As we emerge from the pandemic, I expect that a lot of newly unemployed, especially 40-plus professionals, will be wondering what to do next. There's gonna be no going back for millions of these people (unemployment was 6.2 percent in February versus 3.5 percent the prior year), and sadly the prospects of shifting to another employer in the same or an adjacent industry sector are looking pretty grim. The pandemic has provided ample cover and convenient excuses galore for cost cutting, workforce reductions, and compensation caps that will be with us long after the last vestiges of the virus.
A lot of the job shrinkage we're seeing is structural and permanent and -- in certain industries -- long overdue. But even in those spaces where rebuilding has begun, most of the available slots are going to be filled by younger, cheaper, and more technical talent. No one is going to tell older applicants to their faces, but employers today are too often looking for youthful energy (and even inexperience) rather than lengthy employment histories, "experience," and all the baggage that comes with it. They'd rather save some money, start from scratch, and "grow their own." Older employees lecture: younger folks, ideally, listen and learn.
As a result, after getting kicked in the teeth a few too many times, many of these WFH warriors will find the prospect of starting their own businesses looking pretty attractive. And it sure beats being turned down for jobs for another six months. No one (except their family members and maybe their financial advisers) can really tell them not to do it. And they're pretty sick of hearing no all the time.
Being an entrepreneur is great -- I can attest to that. But don't kid yourself; take a long look before you leap. Startups are hard and starting over is even harder -- especially when you've accumulated a bunch of family obligations and other financial commitments. At a minimum, you've got to do a serious personal inventory and really ask yourself honestly whether you've got the stuff and the stomach for what this is gonna take. And it goes without saying that if your idea is just another "me-too" business with nothing distinctive to set it apart, please don't start.
Remember that for every breathless story bragging about some overnight startup success, there are dozens of other wannapreneurs who are back on the breadline. They may have started, but they never upped. In any event, before you insist on heading down this very precarious path, here are a few important things to keep in mind. Believe me when I tell you that whatever you ultimately decide, you'll thank me later.
(1) Assume that your accumulated technical skills, training, and expertise (as opposed to your people skills) will be largely undervalued and useless.
As time passes and we rise in our organizations, our skill sets change. We possess and develop far more "soft" skills around things like management, organization, and communication. We move further away from the day-to-day use and application of the "hard" skills we initially had. There may be exceptions with regard to specific areas of technical expertise, but even the best software engineers soon find themselves spending more time managing people than writing code.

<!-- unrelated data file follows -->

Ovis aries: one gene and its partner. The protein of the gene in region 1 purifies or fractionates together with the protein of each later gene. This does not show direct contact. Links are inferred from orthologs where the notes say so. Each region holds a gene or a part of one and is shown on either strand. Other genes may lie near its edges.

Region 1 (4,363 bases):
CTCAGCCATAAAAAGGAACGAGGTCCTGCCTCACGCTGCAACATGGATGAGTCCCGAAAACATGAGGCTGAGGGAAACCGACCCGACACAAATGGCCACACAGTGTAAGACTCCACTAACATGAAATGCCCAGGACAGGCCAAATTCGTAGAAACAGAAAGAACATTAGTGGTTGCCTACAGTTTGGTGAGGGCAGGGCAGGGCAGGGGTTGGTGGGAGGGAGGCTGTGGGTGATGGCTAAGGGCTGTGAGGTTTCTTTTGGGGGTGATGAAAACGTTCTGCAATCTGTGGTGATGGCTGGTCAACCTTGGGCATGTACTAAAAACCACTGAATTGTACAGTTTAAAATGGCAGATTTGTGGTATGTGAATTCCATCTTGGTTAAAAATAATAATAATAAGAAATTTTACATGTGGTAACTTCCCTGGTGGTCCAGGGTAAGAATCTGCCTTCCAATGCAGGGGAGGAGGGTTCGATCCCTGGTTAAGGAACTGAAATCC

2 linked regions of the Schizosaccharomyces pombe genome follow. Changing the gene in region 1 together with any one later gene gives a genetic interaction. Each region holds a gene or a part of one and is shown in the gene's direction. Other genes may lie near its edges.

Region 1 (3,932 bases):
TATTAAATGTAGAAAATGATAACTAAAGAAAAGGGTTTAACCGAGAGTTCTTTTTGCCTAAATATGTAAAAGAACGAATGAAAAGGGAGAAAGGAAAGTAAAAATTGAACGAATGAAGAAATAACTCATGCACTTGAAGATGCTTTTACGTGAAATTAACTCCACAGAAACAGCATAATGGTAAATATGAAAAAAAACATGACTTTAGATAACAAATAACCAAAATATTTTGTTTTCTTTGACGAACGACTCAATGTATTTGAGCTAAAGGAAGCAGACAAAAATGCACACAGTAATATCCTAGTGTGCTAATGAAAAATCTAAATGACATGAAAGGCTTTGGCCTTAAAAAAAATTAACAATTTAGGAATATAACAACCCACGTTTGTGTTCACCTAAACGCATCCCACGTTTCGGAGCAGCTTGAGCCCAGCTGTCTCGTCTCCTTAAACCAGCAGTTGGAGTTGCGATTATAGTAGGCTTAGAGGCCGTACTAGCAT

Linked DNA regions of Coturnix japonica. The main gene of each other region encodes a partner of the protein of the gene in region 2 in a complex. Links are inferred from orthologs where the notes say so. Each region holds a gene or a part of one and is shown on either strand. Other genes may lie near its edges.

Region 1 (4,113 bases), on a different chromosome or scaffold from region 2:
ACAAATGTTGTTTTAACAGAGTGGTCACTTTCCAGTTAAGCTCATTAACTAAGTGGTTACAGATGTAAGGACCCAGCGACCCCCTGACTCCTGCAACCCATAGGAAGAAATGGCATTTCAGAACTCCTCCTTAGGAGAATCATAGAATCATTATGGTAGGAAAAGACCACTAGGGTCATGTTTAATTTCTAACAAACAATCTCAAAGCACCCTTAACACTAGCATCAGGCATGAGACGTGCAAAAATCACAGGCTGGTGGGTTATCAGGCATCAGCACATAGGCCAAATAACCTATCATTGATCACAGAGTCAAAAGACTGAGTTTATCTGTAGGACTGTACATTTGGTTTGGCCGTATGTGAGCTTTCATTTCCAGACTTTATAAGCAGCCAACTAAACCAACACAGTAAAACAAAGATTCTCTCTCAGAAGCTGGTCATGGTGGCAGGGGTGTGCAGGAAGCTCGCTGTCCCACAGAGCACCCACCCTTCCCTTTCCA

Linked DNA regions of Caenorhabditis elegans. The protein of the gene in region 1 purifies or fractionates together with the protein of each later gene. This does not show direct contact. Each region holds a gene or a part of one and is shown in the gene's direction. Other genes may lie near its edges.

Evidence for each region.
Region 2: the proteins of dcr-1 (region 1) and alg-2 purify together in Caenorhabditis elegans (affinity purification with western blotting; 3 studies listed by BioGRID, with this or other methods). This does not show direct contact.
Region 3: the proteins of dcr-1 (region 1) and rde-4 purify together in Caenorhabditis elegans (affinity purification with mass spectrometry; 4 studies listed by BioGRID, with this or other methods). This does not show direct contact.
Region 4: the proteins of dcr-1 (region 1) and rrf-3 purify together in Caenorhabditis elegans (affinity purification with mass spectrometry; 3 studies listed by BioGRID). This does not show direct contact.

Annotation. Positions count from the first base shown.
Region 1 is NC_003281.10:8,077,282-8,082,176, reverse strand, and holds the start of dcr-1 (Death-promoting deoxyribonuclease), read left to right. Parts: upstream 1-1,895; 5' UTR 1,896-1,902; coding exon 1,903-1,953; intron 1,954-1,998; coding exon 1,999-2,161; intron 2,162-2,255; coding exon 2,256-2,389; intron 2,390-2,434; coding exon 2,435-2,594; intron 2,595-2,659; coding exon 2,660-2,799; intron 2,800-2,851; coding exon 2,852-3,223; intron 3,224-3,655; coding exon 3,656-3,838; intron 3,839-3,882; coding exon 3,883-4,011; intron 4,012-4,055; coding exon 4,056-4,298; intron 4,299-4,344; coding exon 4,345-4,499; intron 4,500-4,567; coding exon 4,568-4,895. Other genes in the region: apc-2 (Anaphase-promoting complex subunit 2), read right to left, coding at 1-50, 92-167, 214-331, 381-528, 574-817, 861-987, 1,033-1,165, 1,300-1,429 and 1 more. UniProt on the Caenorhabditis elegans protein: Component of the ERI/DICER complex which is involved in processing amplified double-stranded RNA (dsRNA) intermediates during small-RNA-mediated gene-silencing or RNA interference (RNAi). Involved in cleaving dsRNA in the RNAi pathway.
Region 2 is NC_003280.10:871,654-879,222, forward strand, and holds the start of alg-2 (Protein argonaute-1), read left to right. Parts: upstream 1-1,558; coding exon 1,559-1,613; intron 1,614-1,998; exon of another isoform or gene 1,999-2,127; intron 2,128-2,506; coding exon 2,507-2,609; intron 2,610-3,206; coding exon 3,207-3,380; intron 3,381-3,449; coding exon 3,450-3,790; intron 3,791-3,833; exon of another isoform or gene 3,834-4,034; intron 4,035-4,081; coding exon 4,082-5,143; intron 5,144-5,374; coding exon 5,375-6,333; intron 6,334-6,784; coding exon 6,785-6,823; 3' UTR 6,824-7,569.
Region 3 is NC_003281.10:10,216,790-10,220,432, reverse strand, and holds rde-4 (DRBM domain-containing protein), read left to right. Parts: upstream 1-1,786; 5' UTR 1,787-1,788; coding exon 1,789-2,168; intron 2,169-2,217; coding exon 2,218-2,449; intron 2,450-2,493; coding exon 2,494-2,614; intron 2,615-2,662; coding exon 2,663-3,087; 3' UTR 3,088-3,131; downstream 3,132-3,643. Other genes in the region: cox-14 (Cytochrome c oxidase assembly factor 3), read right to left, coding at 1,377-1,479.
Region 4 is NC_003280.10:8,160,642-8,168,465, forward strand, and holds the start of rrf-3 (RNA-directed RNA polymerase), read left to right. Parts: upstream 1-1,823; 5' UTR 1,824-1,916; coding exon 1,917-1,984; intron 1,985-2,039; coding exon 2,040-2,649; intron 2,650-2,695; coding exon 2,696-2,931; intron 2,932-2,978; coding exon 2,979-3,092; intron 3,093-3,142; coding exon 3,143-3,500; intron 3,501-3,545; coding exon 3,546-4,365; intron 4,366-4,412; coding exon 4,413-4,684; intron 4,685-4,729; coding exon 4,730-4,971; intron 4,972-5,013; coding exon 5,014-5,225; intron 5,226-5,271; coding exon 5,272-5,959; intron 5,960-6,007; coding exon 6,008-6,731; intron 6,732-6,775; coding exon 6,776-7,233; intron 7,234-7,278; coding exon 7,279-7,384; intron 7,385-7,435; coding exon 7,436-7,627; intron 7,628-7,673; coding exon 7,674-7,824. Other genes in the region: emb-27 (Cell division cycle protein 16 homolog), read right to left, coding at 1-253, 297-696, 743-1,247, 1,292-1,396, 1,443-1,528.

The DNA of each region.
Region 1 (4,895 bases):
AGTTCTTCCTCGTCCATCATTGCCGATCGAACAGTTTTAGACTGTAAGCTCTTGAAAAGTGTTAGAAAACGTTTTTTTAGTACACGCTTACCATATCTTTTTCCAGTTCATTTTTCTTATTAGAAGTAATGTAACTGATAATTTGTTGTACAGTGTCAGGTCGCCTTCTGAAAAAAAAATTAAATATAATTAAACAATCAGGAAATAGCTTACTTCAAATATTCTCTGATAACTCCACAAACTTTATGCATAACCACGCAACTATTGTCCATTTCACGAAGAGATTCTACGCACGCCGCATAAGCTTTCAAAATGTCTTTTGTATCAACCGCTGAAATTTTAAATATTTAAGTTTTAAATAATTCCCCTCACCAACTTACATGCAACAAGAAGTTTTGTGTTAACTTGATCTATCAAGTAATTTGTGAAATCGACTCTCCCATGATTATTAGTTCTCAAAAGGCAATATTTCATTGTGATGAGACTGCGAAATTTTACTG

In the world of tech in particular, there's a fair amount of age and experience bias, which is to say that your prior skills may be thought to be outdated or worse, and the highly structured and peer-reviewed way you were taught may sound old-fashioned in the frenzied, spaghetti-code startup world. It's not just an issue in the software industry. In my restaurant businesses, a persistent adage was that old bartenders tended to bring their bad habits with them. They'd rob you blind until you caught them, and then they'd find another job somewhere else.
Sadly, when you're on the street and outside of the context of your previous organizational responsibilities, many of these softer skills are hard to quantify and demonstrate. Worse yet, in a very small new business, it's not at all clear that there's much value or opportunity to apply them. The best office manager in the world, who actually did a million different and important things for his or her business (and was in reality much more of a COO), still reads like an "office manager" on paper. One important idea here: Try to bypass the résumé process entirely by focusing on old connections, relationships, and people who actually know you and what you can do.
(2) Forget the concept of the "highest and best use" of your time.
We're all proud of our own talents and abilities, and we're taught over the years to optimally apply them and to maximize our impact. One eye is always on "the highest and best use" of our own time and energies to move the ball forward and toward the company's ultimate goals. Well, you can pretty much forget that idea for a while. You'll need to roll up your sleeves and get used to doing anything and everything that needs to get done regardless of whether you're the best person to do it.
The best entrepreneurs say "nothing is beyond me and nothing is beneath me" and now's your chance to live the dream. I don't mean to make light of this process because, in taking out the trash or doing whatever it takes, you're definitely modeling the behavior that you want your people to emulate. But that doesn't make the garbage stink any less. Many of the old adages and reliable rules just don't matter in the new world. You have to teach yourself to remember to forget some of the "tried and true." Just focus on muddling through for starters.
(3) Plan on working (at least for a while) with employees you would never have hired in your last position.